For George Bush the elder, the recession of the early 1990s was a
difficult subject, something best not discussed in public. As he put it
on November 20, 1991, "I think more than anyone else in this country,
obviously, that if the president misspeaks or sounds euphorically
optimistic, or overly pessimistic, you send the wrong signals to a
skittish market and to the people. So I'm trying to say, 'Look, we're in
tough times; they're going to get better.'"
But the new Bush-Cheney administration is using reverse psychology.
In December, even before taking office, Vice President-elect Dick Cheney
warned that the United States "may well be on the front edge of a
recession here." Three days later, George W. Bush told CBS News, "There
are some warning signs on the horizon about the economy; both Secretary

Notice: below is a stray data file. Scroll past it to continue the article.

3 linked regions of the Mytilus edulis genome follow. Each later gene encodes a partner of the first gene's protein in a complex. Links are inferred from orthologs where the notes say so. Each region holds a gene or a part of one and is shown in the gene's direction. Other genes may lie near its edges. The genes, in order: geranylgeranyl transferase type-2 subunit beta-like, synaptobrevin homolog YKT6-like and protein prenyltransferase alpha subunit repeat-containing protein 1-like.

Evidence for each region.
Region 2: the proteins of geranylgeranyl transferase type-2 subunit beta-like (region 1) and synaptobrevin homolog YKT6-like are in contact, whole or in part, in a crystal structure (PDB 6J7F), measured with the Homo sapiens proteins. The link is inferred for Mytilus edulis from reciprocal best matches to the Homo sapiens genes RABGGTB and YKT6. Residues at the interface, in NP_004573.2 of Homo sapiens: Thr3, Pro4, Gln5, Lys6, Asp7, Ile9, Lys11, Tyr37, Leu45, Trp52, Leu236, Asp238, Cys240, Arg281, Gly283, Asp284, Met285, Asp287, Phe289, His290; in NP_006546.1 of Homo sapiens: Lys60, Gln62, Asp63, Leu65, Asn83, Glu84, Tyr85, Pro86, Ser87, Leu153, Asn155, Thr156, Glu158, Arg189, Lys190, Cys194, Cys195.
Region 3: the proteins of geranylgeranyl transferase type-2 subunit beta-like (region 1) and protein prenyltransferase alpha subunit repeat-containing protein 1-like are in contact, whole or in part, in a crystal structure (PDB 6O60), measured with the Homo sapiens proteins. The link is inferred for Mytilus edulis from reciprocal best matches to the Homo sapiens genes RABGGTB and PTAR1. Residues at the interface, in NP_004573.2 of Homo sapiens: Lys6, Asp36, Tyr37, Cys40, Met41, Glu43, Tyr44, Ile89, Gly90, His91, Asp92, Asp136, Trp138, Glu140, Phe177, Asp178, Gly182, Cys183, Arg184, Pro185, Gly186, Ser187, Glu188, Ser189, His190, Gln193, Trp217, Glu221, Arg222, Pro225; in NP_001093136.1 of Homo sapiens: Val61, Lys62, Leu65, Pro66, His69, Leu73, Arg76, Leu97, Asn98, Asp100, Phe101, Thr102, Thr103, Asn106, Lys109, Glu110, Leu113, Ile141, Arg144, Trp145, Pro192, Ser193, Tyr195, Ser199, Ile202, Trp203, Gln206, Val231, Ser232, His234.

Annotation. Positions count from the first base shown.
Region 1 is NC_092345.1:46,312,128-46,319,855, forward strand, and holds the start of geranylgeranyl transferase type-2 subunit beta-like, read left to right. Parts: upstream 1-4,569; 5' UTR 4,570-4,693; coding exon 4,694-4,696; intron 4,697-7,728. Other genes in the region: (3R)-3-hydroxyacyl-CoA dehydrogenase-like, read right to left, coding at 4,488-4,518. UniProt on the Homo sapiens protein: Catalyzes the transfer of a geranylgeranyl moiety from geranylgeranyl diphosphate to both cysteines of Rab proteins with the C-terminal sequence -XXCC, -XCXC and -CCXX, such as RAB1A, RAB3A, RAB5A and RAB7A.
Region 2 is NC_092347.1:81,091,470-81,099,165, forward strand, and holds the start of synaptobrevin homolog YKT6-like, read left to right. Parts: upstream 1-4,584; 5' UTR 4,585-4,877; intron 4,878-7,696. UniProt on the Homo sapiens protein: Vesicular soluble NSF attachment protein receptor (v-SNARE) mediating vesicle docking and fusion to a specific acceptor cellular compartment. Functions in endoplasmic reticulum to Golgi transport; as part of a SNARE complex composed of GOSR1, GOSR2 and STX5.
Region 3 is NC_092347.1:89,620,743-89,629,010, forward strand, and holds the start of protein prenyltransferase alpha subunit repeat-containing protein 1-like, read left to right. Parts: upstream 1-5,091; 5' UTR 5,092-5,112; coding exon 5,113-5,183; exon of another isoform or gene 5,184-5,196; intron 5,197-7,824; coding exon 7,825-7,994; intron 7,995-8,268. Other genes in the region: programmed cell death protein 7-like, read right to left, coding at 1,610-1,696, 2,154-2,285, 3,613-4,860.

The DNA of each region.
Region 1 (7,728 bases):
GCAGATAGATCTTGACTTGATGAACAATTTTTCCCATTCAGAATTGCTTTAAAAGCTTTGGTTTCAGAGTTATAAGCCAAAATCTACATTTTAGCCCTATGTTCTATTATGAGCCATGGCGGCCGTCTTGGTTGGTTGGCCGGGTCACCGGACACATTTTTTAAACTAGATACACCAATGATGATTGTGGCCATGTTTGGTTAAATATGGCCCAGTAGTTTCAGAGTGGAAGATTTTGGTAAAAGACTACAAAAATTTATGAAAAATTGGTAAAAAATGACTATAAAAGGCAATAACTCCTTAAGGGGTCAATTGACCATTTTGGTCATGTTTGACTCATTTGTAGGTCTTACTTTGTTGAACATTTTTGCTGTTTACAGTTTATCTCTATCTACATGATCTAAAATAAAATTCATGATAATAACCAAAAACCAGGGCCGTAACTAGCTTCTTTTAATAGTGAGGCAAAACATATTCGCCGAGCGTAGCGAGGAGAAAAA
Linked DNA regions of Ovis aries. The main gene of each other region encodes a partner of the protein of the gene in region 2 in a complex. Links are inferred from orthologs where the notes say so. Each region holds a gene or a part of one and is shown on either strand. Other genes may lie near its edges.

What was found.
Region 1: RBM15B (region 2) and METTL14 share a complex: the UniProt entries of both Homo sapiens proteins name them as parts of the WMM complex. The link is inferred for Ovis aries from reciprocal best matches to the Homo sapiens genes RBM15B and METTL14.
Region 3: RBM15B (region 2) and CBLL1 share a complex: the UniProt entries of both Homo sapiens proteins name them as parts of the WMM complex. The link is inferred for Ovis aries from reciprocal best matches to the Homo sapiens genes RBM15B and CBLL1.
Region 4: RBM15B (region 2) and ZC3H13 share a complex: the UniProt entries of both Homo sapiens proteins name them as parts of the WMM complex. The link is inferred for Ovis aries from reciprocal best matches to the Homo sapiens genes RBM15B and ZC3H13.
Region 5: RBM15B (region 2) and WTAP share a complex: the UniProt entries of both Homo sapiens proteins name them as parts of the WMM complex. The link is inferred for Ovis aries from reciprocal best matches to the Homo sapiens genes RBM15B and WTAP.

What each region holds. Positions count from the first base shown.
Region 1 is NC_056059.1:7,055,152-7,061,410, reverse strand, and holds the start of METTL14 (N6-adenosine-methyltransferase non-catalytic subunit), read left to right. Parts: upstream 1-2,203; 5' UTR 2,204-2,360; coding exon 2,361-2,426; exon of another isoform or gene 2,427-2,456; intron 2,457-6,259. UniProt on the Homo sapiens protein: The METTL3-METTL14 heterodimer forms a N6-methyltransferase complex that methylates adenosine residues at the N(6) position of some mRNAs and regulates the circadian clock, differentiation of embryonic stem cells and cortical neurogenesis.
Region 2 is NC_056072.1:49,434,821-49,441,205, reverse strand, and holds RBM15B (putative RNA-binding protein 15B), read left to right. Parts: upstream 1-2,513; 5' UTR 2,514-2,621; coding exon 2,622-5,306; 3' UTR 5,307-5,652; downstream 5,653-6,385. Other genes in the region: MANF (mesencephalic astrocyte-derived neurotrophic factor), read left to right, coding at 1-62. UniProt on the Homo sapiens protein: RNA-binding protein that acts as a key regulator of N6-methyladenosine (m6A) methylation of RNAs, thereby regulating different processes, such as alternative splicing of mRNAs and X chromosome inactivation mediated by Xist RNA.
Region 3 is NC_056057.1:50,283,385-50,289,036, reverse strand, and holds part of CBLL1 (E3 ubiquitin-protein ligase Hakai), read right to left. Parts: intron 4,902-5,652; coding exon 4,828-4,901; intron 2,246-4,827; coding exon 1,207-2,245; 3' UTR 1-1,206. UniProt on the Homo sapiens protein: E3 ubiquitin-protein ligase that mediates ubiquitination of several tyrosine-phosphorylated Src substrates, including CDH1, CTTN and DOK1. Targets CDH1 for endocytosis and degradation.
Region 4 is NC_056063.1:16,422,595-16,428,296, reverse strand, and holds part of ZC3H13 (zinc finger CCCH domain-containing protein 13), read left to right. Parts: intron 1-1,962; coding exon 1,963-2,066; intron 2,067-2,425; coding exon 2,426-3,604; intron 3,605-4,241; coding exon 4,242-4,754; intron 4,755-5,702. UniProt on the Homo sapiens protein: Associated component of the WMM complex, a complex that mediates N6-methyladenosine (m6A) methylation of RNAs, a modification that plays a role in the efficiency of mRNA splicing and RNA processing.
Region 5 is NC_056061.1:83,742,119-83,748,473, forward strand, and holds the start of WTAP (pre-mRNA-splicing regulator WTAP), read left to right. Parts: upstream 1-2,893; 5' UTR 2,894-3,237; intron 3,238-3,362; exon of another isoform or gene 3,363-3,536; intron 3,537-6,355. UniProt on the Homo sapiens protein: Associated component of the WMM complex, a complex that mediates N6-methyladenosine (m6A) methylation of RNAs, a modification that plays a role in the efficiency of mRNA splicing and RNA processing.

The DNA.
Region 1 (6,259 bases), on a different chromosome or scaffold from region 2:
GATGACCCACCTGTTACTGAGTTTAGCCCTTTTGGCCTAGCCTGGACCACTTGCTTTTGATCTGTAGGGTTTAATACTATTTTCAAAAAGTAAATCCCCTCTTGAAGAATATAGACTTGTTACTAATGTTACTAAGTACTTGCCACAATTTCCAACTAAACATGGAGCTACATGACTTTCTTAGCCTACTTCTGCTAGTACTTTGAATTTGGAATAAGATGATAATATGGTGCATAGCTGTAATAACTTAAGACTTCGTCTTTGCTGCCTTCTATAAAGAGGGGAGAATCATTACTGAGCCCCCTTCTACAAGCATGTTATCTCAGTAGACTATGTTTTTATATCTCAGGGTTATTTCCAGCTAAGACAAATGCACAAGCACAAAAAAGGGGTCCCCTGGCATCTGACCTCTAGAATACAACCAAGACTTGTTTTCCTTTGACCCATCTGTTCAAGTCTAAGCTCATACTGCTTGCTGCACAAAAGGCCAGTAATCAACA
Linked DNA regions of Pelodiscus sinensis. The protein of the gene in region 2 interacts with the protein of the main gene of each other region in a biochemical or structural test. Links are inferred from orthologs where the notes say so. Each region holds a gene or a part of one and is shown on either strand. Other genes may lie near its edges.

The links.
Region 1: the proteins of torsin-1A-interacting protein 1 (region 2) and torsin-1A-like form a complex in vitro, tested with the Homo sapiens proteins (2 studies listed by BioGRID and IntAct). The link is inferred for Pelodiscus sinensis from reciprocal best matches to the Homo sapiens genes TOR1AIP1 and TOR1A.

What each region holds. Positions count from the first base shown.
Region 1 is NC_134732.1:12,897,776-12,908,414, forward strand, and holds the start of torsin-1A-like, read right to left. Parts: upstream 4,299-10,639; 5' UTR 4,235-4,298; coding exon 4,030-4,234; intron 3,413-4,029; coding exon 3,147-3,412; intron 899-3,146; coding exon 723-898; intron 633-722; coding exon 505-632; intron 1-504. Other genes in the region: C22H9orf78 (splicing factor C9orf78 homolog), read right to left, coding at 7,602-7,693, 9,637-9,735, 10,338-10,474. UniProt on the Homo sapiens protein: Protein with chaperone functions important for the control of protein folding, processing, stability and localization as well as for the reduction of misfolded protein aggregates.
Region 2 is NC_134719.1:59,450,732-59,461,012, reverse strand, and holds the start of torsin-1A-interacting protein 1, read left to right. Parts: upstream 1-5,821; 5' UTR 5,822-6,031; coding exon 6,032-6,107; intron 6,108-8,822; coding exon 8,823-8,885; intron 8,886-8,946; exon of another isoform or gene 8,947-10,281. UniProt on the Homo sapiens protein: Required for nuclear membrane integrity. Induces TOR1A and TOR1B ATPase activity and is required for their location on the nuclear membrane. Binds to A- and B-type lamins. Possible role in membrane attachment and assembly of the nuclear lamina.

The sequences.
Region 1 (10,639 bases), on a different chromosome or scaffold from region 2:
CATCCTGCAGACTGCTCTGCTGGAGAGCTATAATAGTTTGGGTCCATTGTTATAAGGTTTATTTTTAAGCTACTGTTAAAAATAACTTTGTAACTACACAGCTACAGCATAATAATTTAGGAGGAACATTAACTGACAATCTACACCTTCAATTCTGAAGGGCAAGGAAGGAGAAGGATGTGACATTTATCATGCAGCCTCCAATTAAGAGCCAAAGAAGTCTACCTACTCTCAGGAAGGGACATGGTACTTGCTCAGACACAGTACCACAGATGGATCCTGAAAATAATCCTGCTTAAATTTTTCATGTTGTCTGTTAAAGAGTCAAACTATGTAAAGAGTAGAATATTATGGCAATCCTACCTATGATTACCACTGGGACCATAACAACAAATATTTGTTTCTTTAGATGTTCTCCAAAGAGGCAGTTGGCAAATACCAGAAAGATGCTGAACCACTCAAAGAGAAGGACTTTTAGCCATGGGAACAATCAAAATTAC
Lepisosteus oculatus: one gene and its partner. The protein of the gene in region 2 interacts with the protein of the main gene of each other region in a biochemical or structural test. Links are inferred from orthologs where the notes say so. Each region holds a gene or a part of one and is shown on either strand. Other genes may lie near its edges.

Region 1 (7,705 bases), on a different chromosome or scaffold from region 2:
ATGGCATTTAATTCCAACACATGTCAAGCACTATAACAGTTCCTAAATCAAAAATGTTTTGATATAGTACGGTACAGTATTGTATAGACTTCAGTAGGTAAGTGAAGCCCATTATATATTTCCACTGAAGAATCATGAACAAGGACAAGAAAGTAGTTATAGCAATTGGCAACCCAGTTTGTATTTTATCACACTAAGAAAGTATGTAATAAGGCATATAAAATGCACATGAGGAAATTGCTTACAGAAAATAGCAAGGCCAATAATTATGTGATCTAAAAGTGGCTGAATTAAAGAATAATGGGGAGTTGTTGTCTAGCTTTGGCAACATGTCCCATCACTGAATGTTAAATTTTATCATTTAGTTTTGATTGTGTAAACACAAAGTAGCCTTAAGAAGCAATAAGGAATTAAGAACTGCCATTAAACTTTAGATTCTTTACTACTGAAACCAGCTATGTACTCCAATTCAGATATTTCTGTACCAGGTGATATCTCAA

Cheney and I have spoken about that publicly." Bush and Cheney were
trying, of course, to date a recession to the late stages of the Clinton
administration. But eyebrows were raised in some circles about whether
it was wise for the new leaders to be talking down the economy.
Nevertheless, Bush has continued to use evidence of a slowing economy
to market his proposed tax cut. "A warning light is flashing on the
dashboard of our economy, and we just can't drive on and hope for the
best," Bush said on February 8.
So is George W. discarding his father's advice about sending "the
wrong signals"? Or has he decided, as some have suggested, that the time
is right for a recession and it's better for political reasons to have
it early in his term? That "warning light" on the dashboard may be just
the signal he's hoping for.